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The Choices we make: Confronting Racism, The ‘Other’ and The Fear Within

I remember the day in 1985 when I officially became an American.  Standing proud with my new little American flag in hand, together with about 50 others from all over the world, I recited the Oath of Allegiance to what I hoped, no assumed, was a country and a future that stood for freedom of democratic […]

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Photo by Perry Grone on Unsplash
Photo by Perry Grone on Unsplash

I remember the day in 1985 when I officially became an American. 

Standing proud with my new little American flag in hand, together with about 50 others from all over the world, I recited the Oath of Allegiance to what I hoped, no assumed, was a country and a future that stood for freedom of democratic ideals, and a great moral and economic future. 

This is how the USA sold its brand internationally, and as a tired, demoralized person from Apartheid South Africa, I was excited to leave behind a country at that time morally bankrupt, with an official policy that ratified subjugating the majority African population to further the advantages of the privileged White few. 

Imagine my shock, when not long after this momentous moment, someone asked me where I grew up, (my accent gave me away) and when I told them, they muttered “the Government there is doing the right thing”. Emphatically I stressed that I left because I did not agree with a policy that discriminated against people based on any criteria whatsoever. I had assumed that living in post Jim Crowe USA that sort of discrimination was a thing of the past. 

How naive I had been. 

It’s difficult, if not impossible to put oneself in another’s shoes. As a practicing therapist, I know I have a good deal of empathy. But I have met Black people who tell me that I just don’t understand the daily experience of being subjected to an incipient racism that permeates their every waking moment. Yes, I had lived in a pretty chauvinistic society where being a woman I was always considered somewhat inferior by many men. Yes, I am Jewish, and I and my fellow Jewish students, were kicked out of math class for a whole year when I was 14 by an anti-Semitic teacher. So, I know the sting of prejudice. I had teachers who had been in Nazi concentration camps and who valiantly tried to hide the numbers forever branded on their arms. I was all too aware of their pain. I have worked in liberal student organizations, and belong to an organization that promotes peace between Israelis and Palestinians. I consider division into self and other to be ultimately illusionary on a deeply spiritual level, and I attempt to bridge that perceived divide whenever I can.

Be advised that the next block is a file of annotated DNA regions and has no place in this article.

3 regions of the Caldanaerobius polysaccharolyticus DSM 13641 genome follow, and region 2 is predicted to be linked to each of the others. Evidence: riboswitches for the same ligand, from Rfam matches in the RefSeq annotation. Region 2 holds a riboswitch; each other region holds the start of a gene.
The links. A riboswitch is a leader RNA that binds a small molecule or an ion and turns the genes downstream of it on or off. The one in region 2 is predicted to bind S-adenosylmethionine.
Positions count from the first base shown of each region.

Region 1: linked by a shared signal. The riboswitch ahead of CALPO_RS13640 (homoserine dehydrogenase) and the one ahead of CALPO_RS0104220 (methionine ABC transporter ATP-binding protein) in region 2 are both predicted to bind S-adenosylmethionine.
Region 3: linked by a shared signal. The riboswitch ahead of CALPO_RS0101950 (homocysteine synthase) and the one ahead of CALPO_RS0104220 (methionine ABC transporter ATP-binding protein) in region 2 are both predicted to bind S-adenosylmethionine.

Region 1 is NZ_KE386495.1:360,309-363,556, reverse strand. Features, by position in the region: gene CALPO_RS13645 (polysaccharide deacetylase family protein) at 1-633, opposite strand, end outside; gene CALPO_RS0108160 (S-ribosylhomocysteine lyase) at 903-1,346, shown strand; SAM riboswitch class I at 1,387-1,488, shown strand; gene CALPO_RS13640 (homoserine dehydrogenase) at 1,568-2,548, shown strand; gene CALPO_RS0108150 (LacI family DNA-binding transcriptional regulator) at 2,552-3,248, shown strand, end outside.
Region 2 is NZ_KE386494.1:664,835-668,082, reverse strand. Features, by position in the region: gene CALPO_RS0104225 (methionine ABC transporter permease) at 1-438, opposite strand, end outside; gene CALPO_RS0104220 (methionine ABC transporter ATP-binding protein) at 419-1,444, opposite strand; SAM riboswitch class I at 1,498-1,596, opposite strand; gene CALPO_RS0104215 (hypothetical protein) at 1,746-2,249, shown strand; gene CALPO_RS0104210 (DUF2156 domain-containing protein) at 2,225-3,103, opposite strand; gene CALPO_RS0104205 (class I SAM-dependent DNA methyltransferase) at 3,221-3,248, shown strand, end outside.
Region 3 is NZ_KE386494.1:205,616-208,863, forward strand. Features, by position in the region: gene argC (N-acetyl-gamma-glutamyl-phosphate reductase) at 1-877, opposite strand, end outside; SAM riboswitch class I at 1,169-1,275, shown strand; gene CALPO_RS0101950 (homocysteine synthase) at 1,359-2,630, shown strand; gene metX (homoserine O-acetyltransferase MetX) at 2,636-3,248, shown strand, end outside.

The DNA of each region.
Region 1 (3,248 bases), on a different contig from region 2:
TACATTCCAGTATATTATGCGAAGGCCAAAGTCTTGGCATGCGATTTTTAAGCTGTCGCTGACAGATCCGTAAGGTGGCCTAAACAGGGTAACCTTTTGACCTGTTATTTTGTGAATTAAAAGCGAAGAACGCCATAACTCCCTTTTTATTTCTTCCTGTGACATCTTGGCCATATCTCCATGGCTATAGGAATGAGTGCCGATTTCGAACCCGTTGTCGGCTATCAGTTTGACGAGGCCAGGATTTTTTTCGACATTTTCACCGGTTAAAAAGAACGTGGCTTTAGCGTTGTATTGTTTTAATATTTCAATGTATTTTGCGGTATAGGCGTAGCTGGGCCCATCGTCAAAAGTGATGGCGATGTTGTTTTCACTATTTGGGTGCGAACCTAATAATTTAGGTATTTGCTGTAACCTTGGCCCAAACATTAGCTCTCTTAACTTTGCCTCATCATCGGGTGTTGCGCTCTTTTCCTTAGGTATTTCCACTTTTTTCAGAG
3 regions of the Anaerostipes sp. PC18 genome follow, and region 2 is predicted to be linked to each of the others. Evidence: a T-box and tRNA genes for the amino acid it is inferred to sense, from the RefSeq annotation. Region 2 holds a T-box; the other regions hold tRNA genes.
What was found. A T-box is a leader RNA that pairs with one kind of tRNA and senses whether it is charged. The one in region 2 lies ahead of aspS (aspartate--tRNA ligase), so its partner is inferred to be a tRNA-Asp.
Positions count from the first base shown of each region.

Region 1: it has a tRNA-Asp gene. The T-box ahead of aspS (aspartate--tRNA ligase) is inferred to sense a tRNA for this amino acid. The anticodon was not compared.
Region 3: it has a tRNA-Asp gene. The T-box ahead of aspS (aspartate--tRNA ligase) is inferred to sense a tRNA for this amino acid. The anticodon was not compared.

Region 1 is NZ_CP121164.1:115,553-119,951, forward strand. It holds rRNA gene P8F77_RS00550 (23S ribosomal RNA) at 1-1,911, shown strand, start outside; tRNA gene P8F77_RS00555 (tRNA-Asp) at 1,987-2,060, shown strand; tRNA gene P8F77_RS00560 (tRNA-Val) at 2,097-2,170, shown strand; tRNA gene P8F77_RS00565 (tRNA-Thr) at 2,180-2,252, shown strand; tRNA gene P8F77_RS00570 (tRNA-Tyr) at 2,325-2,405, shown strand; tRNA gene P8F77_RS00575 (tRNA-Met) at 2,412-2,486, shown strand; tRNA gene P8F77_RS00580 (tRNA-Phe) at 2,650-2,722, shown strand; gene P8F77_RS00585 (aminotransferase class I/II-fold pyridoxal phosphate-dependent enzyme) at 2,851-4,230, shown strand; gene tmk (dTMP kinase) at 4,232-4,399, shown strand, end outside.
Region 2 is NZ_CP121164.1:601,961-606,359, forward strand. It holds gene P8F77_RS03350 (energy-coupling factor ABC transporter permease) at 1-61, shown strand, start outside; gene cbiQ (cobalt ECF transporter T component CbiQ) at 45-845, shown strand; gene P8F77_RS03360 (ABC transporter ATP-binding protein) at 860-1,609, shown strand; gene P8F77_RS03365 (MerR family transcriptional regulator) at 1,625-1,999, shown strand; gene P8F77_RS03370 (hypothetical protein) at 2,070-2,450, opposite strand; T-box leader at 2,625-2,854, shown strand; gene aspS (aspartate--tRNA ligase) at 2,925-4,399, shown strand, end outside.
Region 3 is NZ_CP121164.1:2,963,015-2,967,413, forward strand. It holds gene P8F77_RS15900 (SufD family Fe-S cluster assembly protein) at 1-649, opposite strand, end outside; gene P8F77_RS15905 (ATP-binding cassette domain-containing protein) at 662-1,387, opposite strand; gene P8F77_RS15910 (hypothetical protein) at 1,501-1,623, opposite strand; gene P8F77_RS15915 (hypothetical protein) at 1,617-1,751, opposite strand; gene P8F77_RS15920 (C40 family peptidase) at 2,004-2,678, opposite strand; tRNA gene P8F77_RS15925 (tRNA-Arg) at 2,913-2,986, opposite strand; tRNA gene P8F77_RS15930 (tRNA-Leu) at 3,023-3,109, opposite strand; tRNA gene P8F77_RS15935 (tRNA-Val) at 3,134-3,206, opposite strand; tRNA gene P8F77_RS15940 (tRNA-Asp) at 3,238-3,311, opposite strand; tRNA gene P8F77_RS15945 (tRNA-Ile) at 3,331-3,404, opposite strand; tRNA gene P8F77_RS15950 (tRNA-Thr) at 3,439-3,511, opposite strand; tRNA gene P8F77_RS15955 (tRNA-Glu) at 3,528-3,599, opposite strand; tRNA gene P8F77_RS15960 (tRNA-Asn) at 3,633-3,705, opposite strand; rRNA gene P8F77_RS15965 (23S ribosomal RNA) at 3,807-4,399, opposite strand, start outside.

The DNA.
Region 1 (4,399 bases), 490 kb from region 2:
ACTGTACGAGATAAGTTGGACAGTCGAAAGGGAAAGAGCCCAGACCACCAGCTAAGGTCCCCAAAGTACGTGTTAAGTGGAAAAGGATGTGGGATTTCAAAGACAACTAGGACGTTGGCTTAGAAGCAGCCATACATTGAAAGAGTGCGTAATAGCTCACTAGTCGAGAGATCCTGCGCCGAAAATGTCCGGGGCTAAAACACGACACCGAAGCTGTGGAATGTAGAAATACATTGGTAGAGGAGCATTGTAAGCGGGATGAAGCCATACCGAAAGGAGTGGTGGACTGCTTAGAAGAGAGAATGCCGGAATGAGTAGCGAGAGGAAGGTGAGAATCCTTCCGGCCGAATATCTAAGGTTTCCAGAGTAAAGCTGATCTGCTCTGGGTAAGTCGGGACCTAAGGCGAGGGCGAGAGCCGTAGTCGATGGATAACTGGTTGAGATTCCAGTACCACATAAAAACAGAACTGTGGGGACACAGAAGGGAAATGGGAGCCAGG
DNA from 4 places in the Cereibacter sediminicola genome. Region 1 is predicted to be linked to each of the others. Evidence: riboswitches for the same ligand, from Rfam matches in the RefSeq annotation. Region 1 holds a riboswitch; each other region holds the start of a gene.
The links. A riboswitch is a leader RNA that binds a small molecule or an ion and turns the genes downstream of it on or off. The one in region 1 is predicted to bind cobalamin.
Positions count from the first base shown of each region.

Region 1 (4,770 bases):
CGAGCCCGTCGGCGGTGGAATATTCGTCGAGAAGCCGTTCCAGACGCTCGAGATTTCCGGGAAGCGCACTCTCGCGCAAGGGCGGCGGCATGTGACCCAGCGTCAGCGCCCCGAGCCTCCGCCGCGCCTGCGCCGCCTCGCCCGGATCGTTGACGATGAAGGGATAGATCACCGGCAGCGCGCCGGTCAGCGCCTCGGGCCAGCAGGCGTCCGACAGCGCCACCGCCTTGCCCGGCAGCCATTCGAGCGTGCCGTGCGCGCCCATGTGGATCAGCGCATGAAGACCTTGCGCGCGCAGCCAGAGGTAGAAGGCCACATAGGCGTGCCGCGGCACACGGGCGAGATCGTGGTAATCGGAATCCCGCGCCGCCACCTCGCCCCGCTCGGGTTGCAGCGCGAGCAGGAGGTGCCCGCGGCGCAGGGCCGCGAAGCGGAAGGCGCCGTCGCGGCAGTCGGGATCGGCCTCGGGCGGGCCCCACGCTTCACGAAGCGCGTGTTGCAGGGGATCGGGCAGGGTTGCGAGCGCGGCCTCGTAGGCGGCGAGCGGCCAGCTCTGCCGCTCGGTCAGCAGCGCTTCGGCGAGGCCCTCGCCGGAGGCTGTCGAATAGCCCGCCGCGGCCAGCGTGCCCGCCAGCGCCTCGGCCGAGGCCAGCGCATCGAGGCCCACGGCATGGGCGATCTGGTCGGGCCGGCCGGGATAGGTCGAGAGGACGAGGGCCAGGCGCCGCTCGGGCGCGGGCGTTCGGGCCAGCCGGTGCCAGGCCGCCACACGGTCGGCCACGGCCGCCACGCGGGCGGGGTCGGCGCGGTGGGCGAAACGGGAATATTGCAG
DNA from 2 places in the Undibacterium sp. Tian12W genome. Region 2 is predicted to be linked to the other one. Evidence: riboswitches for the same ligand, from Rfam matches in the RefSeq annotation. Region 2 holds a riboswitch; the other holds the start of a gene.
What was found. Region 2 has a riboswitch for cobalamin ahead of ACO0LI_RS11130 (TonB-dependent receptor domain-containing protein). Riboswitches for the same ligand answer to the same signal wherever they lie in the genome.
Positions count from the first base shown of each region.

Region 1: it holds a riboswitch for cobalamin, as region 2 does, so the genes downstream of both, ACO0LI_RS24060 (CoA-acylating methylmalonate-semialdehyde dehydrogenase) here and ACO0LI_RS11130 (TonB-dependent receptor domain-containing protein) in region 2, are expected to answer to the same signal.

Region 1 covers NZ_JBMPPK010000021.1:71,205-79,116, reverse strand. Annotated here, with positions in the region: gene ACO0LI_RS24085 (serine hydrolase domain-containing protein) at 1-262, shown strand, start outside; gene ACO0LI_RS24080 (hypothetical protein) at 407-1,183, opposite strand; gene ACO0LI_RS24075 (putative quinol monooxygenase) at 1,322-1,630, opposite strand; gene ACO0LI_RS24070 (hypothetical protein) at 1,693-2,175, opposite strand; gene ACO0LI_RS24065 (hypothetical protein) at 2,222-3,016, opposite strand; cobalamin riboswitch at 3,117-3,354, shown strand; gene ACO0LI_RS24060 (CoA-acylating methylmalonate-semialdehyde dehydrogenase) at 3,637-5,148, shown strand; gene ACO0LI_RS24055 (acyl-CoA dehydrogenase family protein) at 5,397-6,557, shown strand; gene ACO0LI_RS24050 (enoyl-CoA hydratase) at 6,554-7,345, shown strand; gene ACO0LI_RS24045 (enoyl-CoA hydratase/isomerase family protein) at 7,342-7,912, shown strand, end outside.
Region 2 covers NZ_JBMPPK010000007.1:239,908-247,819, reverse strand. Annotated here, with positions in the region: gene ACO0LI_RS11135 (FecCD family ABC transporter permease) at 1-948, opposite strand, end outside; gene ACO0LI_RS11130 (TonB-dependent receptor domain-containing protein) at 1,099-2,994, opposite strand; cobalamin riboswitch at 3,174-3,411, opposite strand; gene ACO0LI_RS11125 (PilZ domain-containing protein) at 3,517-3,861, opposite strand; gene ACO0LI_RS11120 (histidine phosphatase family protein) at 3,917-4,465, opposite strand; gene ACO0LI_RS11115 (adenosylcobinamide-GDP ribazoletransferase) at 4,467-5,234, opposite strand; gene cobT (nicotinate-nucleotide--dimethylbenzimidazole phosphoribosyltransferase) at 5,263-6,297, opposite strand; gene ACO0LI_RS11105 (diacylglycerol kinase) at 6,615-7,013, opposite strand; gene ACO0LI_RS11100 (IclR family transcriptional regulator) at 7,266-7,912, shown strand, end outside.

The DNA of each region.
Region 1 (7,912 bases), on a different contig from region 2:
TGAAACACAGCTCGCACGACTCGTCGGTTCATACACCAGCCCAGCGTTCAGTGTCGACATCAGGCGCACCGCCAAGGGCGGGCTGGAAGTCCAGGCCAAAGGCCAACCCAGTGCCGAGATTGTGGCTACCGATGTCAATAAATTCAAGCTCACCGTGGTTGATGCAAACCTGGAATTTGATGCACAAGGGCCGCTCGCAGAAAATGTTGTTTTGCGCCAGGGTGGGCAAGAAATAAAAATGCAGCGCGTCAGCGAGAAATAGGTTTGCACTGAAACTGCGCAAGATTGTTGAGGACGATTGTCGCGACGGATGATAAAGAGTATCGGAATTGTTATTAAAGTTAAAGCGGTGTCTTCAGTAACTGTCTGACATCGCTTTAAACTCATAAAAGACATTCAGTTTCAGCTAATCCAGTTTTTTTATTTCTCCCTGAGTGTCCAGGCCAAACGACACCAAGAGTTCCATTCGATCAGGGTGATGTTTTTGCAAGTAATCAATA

But I was also born with a White skin, and that has afforded me a lot of privilege that I, like many others, have taken for granted. It is so subtle that one does not even notice it one way or another. Unless of course you don’t have it. And this I have come to learn the hard way through the experiences and pain of friends and the people I care about. Daily they experience what it means when people are fearful of them just because they look different. 

So, what can I do? What should I do? 

Naturally I can’t change the color of the skin I was born with. Nor the country where I was born. I do not feel that I need to apologize for who I am. But I know I need to be aware and conscious of the choices I make that can cause pain and hardship. And this means being more conscious of all my decisions.

This means being brave enough to examine the inner dimensions of my choices.  To step out of my comfort zones and push to boundaries of discomfort in order to grow spiritually and morally and uphold the imperative of freedom – not only for myself but for others too. To have the courage to face the ways in which I play safe, to listen to my inner truth even if I don’t have the support of those around me, and ultimately to honor the experiences of the people I meet. Sometimes that means fighting so that we all have the same rights, but often that means putting my own experience aside and simply, but deeply, listening to what is going on for them. 

If we listen from the heart, and care enough to find out why the Black Lives Matter Movement say it’s not ok just to say all lives matter, we may begin to understand. Of course, all lives matter. But that’s not the point. If a person asked you if you like them, it would be cruel to say “I like all people”. That looks, and feels, dismissive. They want to know whether you specifically like them. By the same token, it’s important that we acknowledge that Black Lives Matter.

Let’s really, really hear that. And then live and act accordingly.

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